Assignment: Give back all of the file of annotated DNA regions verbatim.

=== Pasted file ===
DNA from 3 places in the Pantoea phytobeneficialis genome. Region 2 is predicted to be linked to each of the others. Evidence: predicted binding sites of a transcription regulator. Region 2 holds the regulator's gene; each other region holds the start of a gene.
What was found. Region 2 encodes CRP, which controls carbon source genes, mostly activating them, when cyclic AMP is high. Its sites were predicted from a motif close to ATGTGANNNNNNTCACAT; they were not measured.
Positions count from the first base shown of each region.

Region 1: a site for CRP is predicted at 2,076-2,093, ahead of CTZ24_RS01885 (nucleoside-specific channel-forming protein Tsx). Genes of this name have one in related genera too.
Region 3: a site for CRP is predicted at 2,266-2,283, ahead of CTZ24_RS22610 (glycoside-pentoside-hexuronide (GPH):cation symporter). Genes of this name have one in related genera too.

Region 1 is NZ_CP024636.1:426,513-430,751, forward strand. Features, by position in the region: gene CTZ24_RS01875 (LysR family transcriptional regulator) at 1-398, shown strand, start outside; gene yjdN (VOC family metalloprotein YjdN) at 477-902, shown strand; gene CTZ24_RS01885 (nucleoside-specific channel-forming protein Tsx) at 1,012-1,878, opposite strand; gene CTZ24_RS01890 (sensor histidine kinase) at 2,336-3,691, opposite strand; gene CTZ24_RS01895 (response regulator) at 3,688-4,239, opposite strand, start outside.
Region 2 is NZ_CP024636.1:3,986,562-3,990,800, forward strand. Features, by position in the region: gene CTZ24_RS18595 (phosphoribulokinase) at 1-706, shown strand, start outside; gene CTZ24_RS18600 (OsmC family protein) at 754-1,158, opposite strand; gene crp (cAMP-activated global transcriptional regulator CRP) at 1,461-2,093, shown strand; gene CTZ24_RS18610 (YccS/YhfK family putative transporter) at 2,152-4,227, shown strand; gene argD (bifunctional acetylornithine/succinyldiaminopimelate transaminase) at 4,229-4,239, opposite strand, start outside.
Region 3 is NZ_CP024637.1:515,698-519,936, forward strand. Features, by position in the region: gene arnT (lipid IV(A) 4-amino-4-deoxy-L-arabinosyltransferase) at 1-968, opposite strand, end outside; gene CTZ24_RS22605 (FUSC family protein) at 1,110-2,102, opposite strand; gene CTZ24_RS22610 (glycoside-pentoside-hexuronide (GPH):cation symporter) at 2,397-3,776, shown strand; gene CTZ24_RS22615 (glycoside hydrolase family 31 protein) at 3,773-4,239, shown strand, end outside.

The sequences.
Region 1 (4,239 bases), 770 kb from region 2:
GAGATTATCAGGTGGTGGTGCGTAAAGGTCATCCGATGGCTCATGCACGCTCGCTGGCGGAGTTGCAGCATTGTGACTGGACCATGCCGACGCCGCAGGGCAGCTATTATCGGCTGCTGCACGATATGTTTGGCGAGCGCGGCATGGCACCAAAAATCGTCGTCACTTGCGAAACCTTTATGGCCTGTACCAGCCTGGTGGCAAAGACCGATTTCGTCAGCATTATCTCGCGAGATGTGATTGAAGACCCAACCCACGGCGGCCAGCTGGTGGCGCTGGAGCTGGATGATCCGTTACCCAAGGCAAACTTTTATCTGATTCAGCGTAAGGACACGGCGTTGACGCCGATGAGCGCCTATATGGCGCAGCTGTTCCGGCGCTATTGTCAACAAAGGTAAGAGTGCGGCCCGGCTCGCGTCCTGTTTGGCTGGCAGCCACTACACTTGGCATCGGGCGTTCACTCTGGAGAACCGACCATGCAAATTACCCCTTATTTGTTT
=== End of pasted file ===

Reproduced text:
DNA from 3 places in the Pantoea phytobeneficialis genome. Region 2 is predicted to be linked to each of the others. Evidence: predicted binding sites of a transcription regulator. Region 2 holds the regulator's gene; each other region holds the start of a gene.
What was found. Region 2 encodes CRP, which controls carbon source genes, mostly activating them, when cyclic AMP is high. Its sites were predicted from a motif close to ATGTGANNNNNNTCACAT; they were not measured.
Positions count from the first base shown of each region.

Region 1: a site for CRP is predicted at 2,076-2,093, ahead of CTZ24_RS01885 (nucleoside-specific channel-forming protein Tsx). Genes of this name have one in related genera too.
Region 3: a site for CRP is predicted at 2,266-2,283, ahead of CTZ24_RS22610 (glycoside-pentoside-hexuronide (GPH):cation symporter). Genes of this name have one in related genera too.

Region 1 is NZ_CP024636.1:426,513-430,751, forward strand. Features, by position in the region: gene CTZ24_RS01875 (LysR family transcriptional regulator) at 1-398, shown strand, start outside; gene yjdN (VOC family metalloprotein YjdN) at 477-902, shown strand; gene CTZ24_RS01885 (nucleoside-specific channel-forming protein Tsx) at 1,012-1,878, opposite strand; gene CTZ24_RS01890 (sensor histidine kinase) at 2,336-3,691, opposite strand; gene CTZ24_RS01895 (response regulator) at 3,688-4,239, opposite strand, start outside.
Region 2 is NZ_CP024636.1:3,986,562-3,990,800, forward strand. Features, by position in the region: gene CTZ24_RS18595 (phosphoribulokinase) at 1-706, shown strand, start outside; gene CTZ24_RS18600 (OsmC family protein) at 754-1,158, opposite strand; gene crp (cAMP-activated global transcriptional regulator CRP) at 1,461-2,093, shown strand; gene CTZ24_RS18610 (YccS/YhfK family putative transporter) at 2,152-4,227, shown strand; gene argD (bifunctional acetylornithine/succinyldiaminopimelate transaminase) at 4,229-4,239, opposite strand, start outside.
Region 3 is NZ_CP024637.1:515,698-519,936, forward strand. Features, by position in the region: gene arnT (lipid IV(A) 4-amino-4-deoxy-L-arabinosyltransferase) at 1-968, opposite strand, end outside; gene CTZ24_RS22605 (FUSC family protein) at 1,110-2,102, opposite strand; gene CTZ24_RS22610 (glycoside-pentoside-hexuronide (GPH):cation symporter) at 2,397-3,776, shown strand; gene CTZ24_RS22615 (glycoside hydrolase family 31 protein) at 3,773-4,239, shown strand, end outside.

The sequences.
Region 1 (4,239 bases), 770 kb from region 2:
GAGATTATCAGGTGGTGGTGCGTAAAGGTCATCCGATGGCTCATGCACGCTCGCTGGCGGAGTTGCAGCATTGTGACTGGACCATGCCGACGCCGCAGGGCAGCTATTATCGGCTGCTGCACGATATGTTTGGCGAGCGCGGCATGGCACCAAAAATCGTCGTCACTTGCGAAACCTTTATGGCCTGTACCAGCCTGGTGGCAAAGACCGATTTCGTCAGCATTATCTCGCGAGATGTGATTGAAGACCCAACCCACGGCGGCCAGCTGGTGGCGCTGGAGCTGGATGATCCGTTACCCAAGGCAAACTTTTATCTGATTCAGCGTAAGGACACGGCGTTGACGCCGATGAGCGCCTATATGGCGCAGCTGTTCCGGCGCTATTGTCAACAAAGGTAAGAGTGCGGCCCGGCTCGCGTCCTGTTTGGCTGGCAGCCACTACACTTGGCATCGGGCGTTCACTCTGGAGAACCGACCATGCAAATTACCCCTTATTTGTTT